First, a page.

DTN/Progressive Farmer

Insurance Problems Remain

Insurance Problems Remain

Farmers Still Face Problems Reining in Premium Costs

By Chris Clayton
March 2017
Insurance Problems Remain

A 2015 USDA study looked at health insurance by different commodities. Dairy farmers stood out as the group least likely to have coverage. The failure of the health reform bill last week in Congress means farmers and other small businesses will continue to struggle with issues such as annual premium increases. (Graphic courtesy of USDA)

OMAHA (DTN) — The failure of the House health insurance bill last week leaves farmers and other small business people without any relief from increasingly higher premiums.

The defeat of the bill last Friday left House Speaker Paul Ryan, R-Wis., declaring “Obamacare is the law of the land” as a whole lot of finger-pointing began in Washington.

For farmers who are big enough to employ workers, the defeat leaves the continued expectation of higher insurance premiums. Ben Riensche, who farms near Jesup, Iowa, sees no relief in sight for his insurance premiums after the bill’s failure.

“It all stems from the fact that my employee health plan went up 66% in November last year,” Riensche said. “I was looking at it as step one in this rollback of the premium increase.”

Riensche said the increase looked like it was built in to happen after the election, and he was just supposed to swallow this large increase in premiums that now costs him $18,000 a year to provide family health coverage per employee. Riensche has seven employees. Just four years ago, his costs per employee were $4,000 to $5,000.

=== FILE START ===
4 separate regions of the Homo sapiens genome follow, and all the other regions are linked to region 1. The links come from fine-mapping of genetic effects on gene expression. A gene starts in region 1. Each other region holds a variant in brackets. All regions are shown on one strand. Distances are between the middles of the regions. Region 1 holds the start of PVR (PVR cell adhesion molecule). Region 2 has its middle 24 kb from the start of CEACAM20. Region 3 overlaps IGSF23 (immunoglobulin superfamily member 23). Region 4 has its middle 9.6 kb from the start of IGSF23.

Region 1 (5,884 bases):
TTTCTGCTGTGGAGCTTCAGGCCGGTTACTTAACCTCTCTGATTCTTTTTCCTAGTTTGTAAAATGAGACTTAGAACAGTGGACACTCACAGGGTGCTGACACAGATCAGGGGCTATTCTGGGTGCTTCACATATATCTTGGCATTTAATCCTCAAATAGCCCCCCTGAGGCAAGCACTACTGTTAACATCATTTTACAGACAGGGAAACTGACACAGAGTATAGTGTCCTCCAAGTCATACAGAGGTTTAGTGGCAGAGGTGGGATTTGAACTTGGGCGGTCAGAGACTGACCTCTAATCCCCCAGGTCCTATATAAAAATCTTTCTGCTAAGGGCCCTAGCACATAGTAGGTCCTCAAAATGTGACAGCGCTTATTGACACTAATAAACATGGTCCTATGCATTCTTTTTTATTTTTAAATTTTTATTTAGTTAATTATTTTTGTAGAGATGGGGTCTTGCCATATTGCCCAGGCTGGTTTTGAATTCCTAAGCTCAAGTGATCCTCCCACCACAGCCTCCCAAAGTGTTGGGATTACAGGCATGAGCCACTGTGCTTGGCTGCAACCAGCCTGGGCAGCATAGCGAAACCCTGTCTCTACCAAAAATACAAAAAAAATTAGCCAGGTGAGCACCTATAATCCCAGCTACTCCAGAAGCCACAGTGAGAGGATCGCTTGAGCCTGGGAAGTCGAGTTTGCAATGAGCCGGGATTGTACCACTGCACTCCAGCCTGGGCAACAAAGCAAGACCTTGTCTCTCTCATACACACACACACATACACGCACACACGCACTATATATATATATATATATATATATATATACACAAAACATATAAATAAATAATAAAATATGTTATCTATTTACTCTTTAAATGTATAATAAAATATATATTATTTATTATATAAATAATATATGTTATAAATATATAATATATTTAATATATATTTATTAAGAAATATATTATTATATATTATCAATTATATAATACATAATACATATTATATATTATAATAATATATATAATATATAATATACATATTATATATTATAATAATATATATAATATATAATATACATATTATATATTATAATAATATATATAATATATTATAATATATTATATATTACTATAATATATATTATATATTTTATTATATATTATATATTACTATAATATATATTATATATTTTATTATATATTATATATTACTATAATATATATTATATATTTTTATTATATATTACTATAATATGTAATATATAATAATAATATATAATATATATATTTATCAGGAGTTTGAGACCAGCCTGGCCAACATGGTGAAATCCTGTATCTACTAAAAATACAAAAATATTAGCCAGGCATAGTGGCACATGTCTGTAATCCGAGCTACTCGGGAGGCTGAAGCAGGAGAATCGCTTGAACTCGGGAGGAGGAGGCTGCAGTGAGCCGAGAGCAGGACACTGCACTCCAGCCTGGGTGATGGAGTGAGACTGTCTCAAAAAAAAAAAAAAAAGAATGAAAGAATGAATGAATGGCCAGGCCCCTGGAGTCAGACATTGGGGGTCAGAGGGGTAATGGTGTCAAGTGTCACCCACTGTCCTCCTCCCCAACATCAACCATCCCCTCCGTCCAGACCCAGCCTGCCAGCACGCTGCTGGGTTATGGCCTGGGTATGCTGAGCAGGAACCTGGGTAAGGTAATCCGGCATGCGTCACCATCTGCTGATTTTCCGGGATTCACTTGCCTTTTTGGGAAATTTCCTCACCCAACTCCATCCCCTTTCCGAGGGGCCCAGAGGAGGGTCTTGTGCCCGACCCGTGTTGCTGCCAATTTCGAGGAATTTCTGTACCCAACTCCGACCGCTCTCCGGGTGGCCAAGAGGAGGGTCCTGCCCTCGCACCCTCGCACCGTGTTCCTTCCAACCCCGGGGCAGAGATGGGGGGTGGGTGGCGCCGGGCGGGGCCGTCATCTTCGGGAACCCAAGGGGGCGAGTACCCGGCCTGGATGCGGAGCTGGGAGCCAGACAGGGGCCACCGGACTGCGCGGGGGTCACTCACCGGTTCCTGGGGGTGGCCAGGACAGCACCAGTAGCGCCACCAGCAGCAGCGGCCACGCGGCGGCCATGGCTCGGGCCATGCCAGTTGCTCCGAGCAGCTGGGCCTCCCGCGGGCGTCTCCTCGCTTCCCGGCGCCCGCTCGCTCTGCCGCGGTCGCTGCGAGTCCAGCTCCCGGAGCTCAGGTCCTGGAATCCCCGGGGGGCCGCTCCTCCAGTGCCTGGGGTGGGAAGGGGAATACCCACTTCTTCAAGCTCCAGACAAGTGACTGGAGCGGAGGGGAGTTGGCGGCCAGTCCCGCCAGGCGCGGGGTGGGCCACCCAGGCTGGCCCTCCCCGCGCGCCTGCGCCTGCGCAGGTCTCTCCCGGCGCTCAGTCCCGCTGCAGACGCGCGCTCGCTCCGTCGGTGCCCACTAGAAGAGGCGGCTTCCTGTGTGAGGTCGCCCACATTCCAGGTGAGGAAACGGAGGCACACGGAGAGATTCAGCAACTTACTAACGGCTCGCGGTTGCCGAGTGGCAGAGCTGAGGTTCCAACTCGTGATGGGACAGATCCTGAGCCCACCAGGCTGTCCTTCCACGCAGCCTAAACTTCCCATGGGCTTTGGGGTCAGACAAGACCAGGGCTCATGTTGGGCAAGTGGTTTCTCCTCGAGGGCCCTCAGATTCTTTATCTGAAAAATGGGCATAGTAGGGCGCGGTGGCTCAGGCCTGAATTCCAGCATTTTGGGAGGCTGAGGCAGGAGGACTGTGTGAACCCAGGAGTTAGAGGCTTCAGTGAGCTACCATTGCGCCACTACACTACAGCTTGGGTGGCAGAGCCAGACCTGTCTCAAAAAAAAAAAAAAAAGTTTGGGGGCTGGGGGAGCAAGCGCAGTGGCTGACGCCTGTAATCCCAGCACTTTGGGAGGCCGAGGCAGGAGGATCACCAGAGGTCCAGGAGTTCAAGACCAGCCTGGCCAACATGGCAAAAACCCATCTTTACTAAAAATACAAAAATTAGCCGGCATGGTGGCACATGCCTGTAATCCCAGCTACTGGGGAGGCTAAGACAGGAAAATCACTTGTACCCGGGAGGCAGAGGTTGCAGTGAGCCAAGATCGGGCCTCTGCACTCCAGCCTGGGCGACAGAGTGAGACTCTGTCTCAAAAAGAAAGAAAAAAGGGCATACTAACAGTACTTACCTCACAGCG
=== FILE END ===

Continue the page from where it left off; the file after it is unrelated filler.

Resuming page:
“I just ask myself, why do I have to shoulder all of this increase? We had no change in plan or benefits. I know there is medical inflation, but what changed? Why does my business have to shoulder this?” Riensche said.

To cut costs, Riensche could raise the deductible for his employees or increase the co-pay when those workers or family members go to the doctor. “But we have to provide an acceptable level of coverage for them.”

According to a USDA survey in 2015, roughly 55.6% of farm families get their insurance through an off-farm job from either one spouse or both working for someone else, which is equal to the percentage of the general population. The survey showed that 30% of farmers with more than $250,000 in sales also have at least one spouse working off the farm for health insurance benefits.

“Isn’t that sad that you can’t have your family work on the farm and make a living that will pay for medical insurance or health-care benefits?” Riensche said. “You have to seek off-farm employment to make it work? It’s just so disappointing.”

Just about 17.6% of farmers are like Riensche and buy insurance directly, according to a USDA survey in 2015. Farmers are slightly more likely than the average population to go without health insurance. About 10.7% of farmers in the survey don’t have insurance, while roughly 9.1% of the U.S. population does not have health insurance.

Juanita Duggan, president and CEO of the National Federation of Independent Business, called the failure of the health-care bill on Friday “extremely disappointing.” Roughly 60% of the group’s members want the Affordable Care Act repealed. A survey by NFIB in 2016 showed the cost of health insurance was the biggest issue listed by its members nationally. Health care ranked as the highest issue in every region of the country.